If you’re one of my celebrity clients, you can stop reading right now. That’s because you have your own personal chef—lucky you! But if you’re like me, there’s simply no way around it: If you want to eat well, you have to spend time in the kitchen. And you want that time to be fun and productive—so today, I’m going to tell you how to make your kitchen really work for you.
Step One: Get rid of temptation.
If you’re new to healthy eating, I know it can be hard to break old habits. I also know from experience that the best way to do it is to start with a clean slate. So be firm. Toss out flour and sugar. Food colorings. Products that contain soy. Dairy products. All of it. Stay strong!
Next, get rid of cookbooks that call for the foods you’re cutting out. I know they’re like old friends, but they can also be serious triggers. (If they have sentimental value, keep them, but box them up.) Replace them with brand-new cookbooks loaded with fun and healthy recipes.
Finally, pack up kitchen tools that you don’t need anymore. For instance, that pasta maker or tortilla press can go—and that’ll make more room for the fun stuff you want to add.
Step Two: Get all the gadgets and goodies you need.
Now that you’ve cleared the decks, it’s time to restock! Here are some things that will make your kitchen fun and super-efficient.
A vacuum sealer. For thirty or forty dollars, plus about ten dollars for bags, you can pick up one of these incredibly handy kitchen appliances. When you batch cook, use it to package cooked veggies, chicken, or ground meat.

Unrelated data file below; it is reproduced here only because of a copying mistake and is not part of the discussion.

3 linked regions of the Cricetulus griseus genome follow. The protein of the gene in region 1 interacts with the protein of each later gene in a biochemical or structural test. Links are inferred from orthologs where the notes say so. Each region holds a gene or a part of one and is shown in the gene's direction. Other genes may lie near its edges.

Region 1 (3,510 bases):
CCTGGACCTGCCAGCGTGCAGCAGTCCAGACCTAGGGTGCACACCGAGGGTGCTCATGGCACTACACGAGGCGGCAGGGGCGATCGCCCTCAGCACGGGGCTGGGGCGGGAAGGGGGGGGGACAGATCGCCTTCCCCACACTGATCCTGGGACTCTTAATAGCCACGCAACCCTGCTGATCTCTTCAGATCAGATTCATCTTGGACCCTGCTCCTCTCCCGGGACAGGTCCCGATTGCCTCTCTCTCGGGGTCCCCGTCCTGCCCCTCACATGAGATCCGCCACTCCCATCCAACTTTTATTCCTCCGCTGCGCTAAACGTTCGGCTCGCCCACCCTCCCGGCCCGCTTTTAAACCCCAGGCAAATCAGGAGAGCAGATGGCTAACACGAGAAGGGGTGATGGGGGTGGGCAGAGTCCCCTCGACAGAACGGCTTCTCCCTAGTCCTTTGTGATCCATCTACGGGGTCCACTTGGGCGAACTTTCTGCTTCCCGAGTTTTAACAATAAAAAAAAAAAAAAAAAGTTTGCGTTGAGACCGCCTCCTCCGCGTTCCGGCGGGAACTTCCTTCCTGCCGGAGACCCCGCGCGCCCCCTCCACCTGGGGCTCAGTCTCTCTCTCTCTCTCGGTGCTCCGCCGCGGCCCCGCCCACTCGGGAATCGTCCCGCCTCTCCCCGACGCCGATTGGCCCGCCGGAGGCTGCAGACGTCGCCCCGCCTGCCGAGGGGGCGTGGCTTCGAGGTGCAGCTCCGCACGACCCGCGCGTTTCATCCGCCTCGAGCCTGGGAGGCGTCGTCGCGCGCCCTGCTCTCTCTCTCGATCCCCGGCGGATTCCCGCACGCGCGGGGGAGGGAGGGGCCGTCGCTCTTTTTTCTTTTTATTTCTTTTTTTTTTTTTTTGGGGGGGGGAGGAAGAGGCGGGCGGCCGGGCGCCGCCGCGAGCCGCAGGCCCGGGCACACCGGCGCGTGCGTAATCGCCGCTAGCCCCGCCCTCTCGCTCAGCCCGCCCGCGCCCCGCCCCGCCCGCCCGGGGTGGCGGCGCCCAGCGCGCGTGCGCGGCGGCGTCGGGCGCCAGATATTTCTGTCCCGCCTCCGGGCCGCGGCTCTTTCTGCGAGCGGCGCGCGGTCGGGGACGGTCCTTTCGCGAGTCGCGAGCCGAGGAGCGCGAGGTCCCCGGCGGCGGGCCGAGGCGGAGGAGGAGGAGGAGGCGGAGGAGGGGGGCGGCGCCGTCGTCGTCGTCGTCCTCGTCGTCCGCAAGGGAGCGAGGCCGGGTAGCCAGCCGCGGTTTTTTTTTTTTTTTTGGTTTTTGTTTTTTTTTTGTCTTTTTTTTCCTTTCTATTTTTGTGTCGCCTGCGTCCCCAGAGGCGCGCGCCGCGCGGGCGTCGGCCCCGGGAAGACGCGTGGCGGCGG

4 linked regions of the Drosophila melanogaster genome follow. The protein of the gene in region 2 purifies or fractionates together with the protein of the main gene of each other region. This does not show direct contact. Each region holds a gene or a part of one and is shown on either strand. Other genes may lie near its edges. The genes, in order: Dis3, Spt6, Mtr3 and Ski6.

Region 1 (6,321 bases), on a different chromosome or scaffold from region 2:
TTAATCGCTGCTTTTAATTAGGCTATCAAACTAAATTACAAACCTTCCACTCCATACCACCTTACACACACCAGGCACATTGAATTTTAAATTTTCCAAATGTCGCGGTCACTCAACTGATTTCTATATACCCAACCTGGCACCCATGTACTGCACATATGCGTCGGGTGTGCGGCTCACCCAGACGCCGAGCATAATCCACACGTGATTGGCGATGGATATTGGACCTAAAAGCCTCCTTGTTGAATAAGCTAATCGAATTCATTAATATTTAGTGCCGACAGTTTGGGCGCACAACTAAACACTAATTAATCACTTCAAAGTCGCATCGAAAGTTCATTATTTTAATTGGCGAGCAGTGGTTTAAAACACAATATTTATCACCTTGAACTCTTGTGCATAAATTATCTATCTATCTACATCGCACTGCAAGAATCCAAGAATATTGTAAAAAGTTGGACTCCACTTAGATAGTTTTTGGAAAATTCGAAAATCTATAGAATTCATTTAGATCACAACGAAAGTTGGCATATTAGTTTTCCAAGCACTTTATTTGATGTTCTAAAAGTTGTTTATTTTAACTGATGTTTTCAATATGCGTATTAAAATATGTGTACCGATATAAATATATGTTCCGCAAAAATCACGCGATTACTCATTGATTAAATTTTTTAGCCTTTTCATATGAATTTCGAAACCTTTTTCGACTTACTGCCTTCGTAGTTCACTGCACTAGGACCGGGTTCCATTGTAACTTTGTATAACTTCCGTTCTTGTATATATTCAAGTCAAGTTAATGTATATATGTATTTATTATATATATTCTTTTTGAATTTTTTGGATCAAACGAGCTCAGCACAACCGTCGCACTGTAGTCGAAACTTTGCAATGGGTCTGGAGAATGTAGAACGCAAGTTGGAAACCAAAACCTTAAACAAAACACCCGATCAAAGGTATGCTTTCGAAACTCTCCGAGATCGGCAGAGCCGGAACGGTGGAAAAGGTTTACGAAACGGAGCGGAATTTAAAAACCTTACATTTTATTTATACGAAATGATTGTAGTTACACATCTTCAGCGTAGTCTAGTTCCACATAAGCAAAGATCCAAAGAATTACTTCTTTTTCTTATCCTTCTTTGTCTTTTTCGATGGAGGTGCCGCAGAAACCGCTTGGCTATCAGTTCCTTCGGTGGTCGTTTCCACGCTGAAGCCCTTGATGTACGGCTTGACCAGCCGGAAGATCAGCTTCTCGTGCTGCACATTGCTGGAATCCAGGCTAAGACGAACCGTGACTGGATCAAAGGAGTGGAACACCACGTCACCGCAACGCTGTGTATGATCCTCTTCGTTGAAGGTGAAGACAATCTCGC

Ice cube trays. These are great for freezing small quantities of lemon juice, bone broth, tomato sauce, or tomato paste. You can also freeze leftover herbs in olive oil.
Good pots and pans. You’ll want to have at least one humongous pan for batch cooking, plus various sizes of saucepans. Also, make sure you have a large and small skillet. Avoid nonstick pans—you don’t want those icky chemicals winding up in your body, do you? Instead, simply coat your pans with coconut oil spray or another healthy fat.
A cookie sheet. Get a nice, sturdy sheet, because you’ll use it for everything from baking no-flour cookies to roasting winter veggies. And while you’re at it, stock up on parchment paper to line your cookie sheet. It’ll save loads of time during clean-up.
A zoodler. You’ve gotta have one of these—no question. I use mine all the time to make “noodles” from zucchini, sweet potatoes, and even beets.
Spices. If your taste buds are accustomed to an overload of sugar and artificial flavors, it’s time to introduce them to the joy of real seasonings! Buy a variety of spices and a spice rack to hold them. Be sure to purchase your spices in small quantities, not in bulk, so they’ll stay fresh.
Fresh herbs. If you have enough sunlight, I recommend putting little pots of chives, basil, thyme, mint, and sage on your windowsill. Nothing’s healthier than fresh herbs picked right before you use them—and they also give your kitchen a homey feeling.
It takes only a little effort and money to set up a kitchen that’s tailor-made for healthy cooking. If you’re on a budget, you can do it a little bit at a time. And think about the amazing reward: a lifetime of fabulous meals that will keep you slim, young, and healthy!
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